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Contact: Sarah Revell
850-245-6522
[email protected]

Department of State Moves Forward on Plan to Research and Investigate Recently Discovered Anomalies Near the Dozier School for Boys

Tallahassee –

As outlined in a public meeting on June 20, the Florida Department of State (DOS) is moving forward on a plan to research and investigate the recently discovered anomalies near the Dozier School for Boys. DOS entered into a land-use agreement with Jackson County and has contracted with the University of South Florida to conduct the necessary fieldwork to determine if human remains are present in the identified area of concern. The USF team is led by Dr. Erin Kimmerle, who also led the original analysis and excavation at Boot Hill Cemetery from 2012-2016. Dr. Kimmerle and her research team began work at the site today.

“The Department of State is very sensitive to the significance of this matter and our hearts go out to those for whom this brings back painful memories and experiences,” said Secretary of State Laurel M. Lee. “At Governor DeSantis’ direction, we have been working quickly to develop and execute a plan to determine the nature of the anomalies. We are fully committed to taking the appropriate action at every step in this process as the investigation moves forward.”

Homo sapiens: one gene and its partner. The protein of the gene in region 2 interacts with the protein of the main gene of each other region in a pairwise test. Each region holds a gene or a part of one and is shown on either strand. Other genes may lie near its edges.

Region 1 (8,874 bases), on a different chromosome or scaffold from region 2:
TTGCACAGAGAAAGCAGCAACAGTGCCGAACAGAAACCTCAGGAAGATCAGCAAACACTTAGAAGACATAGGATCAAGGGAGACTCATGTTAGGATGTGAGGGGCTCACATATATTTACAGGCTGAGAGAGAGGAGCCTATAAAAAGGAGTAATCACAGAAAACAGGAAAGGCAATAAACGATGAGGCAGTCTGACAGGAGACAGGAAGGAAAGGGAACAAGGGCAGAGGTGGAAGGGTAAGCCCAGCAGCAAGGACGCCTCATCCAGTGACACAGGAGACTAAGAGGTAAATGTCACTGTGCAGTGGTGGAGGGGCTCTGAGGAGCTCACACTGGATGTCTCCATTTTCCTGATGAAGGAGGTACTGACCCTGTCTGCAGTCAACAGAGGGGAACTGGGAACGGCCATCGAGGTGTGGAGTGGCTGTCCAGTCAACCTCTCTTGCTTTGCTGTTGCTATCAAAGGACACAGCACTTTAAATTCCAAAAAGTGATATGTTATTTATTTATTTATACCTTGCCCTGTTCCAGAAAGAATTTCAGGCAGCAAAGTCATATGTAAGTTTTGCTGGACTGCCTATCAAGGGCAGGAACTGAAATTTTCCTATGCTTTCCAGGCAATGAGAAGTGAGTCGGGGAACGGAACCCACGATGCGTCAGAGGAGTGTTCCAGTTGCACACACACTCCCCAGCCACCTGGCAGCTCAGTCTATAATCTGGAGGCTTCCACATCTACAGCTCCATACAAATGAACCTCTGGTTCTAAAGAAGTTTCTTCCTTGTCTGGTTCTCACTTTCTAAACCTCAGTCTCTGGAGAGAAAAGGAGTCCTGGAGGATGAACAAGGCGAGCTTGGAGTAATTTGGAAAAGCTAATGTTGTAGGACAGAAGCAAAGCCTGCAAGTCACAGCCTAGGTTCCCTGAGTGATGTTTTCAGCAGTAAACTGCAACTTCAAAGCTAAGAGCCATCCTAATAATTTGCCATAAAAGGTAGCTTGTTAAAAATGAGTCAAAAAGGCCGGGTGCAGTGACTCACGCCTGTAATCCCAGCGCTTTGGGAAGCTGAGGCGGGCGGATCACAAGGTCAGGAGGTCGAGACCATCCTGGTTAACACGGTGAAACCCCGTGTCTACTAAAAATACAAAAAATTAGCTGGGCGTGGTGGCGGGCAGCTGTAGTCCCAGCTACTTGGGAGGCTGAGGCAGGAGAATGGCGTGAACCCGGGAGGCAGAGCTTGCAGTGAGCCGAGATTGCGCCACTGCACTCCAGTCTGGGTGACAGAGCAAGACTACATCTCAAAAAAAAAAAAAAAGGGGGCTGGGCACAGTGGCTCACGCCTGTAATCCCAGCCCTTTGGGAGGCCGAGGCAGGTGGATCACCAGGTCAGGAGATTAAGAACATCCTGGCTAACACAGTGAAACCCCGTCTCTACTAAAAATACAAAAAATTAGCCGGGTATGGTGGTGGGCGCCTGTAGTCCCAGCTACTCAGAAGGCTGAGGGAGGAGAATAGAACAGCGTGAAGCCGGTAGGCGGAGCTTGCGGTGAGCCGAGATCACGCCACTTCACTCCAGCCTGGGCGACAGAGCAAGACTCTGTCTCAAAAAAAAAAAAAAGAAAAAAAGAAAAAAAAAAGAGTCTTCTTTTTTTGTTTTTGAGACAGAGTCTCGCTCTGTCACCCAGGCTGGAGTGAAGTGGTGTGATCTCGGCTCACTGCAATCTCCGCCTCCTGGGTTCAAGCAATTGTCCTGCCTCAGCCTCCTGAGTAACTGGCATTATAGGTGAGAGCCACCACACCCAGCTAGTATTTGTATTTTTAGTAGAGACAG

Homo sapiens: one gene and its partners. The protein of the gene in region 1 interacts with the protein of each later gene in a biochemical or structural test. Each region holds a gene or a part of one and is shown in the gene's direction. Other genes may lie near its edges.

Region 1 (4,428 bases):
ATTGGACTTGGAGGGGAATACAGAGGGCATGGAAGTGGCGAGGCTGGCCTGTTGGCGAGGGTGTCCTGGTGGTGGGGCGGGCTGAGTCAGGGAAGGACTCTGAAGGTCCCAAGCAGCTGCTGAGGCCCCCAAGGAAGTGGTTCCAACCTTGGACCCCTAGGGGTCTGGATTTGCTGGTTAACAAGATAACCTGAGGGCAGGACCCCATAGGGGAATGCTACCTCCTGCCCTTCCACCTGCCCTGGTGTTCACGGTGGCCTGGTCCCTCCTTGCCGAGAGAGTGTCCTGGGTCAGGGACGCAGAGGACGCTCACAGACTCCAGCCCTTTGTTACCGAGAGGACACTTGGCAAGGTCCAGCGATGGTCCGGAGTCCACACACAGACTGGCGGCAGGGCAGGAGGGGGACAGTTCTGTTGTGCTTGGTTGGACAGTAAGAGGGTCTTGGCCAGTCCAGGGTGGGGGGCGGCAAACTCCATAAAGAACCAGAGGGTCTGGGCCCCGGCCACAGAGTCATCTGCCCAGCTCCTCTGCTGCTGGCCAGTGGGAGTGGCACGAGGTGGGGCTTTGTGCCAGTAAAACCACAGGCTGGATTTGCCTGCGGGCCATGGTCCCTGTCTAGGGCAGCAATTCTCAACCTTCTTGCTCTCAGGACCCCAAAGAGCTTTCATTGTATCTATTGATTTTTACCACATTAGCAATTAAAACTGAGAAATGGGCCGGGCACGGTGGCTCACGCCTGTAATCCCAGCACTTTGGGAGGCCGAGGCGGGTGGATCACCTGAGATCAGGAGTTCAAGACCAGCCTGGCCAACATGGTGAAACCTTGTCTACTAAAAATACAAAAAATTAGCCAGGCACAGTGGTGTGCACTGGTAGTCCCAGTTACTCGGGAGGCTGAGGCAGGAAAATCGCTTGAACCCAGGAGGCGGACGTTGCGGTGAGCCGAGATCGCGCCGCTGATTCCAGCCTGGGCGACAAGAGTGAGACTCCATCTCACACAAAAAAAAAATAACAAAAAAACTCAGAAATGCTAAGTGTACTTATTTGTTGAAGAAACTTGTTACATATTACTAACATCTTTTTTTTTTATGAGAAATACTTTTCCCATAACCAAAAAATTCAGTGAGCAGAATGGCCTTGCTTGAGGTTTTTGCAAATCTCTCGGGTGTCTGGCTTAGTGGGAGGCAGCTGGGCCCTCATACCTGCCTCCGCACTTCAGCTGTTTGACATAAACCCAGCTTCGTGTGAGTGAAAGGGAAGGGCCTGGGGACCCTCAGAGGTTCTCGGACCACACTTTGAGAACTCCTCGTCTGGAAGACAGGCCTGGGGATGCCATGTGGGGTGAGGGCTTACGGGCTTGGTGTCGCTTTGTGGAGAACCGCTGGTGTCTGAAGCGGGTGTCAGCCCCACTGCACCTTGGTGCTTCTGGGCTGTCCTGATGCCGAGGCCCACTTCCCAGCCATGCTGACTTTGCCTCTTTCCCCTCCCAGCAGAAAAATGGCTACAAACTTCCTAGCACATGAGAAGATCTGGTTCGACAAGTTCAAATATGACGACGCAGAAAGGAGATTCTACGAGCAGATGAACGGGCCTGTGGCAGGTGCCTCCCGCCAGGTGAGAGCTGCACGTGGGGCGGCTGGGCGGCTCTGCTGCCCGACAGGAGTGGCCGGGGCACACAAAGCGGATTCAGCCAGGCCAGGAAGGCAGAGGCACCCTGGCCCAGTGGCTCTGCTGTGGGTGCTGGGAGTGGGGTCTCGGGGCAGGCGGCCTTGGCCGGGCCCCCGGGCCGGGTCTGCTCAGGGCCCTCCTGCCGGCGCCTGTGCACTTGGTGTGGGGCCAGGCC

As part of the investigation, the USF team will determine if the 27 recently discovered anomalies are human burials as well as consult on an analysis of the entire property in order to determine if there are other areas that require further investigation. Dr. Kimmerle will be using much of the same personnel, partners, methods and processes as she did during the prior investigation at Boot Hill Cemetery. If any human remains are discovered, law enforcement will be immediately notified as is proper procedure.

“We understand there are a lot of people who care deeply about our findings,” said Kimmerle. “Our objective is to answer as many questions as possible, as we have done throughout the course of our research at the site.”

In order to maintain the integrity of the site and ensure the USF team is able to conduct their work appropriately, access to the site is strictly limited to the researchers, law enforcement and authorized DOS personnel. The site is being monitored by law enforcement.

The investigation could take from 6 months up to one year. DOS will communicate important updates or discoveries as appropriate throughout the process.

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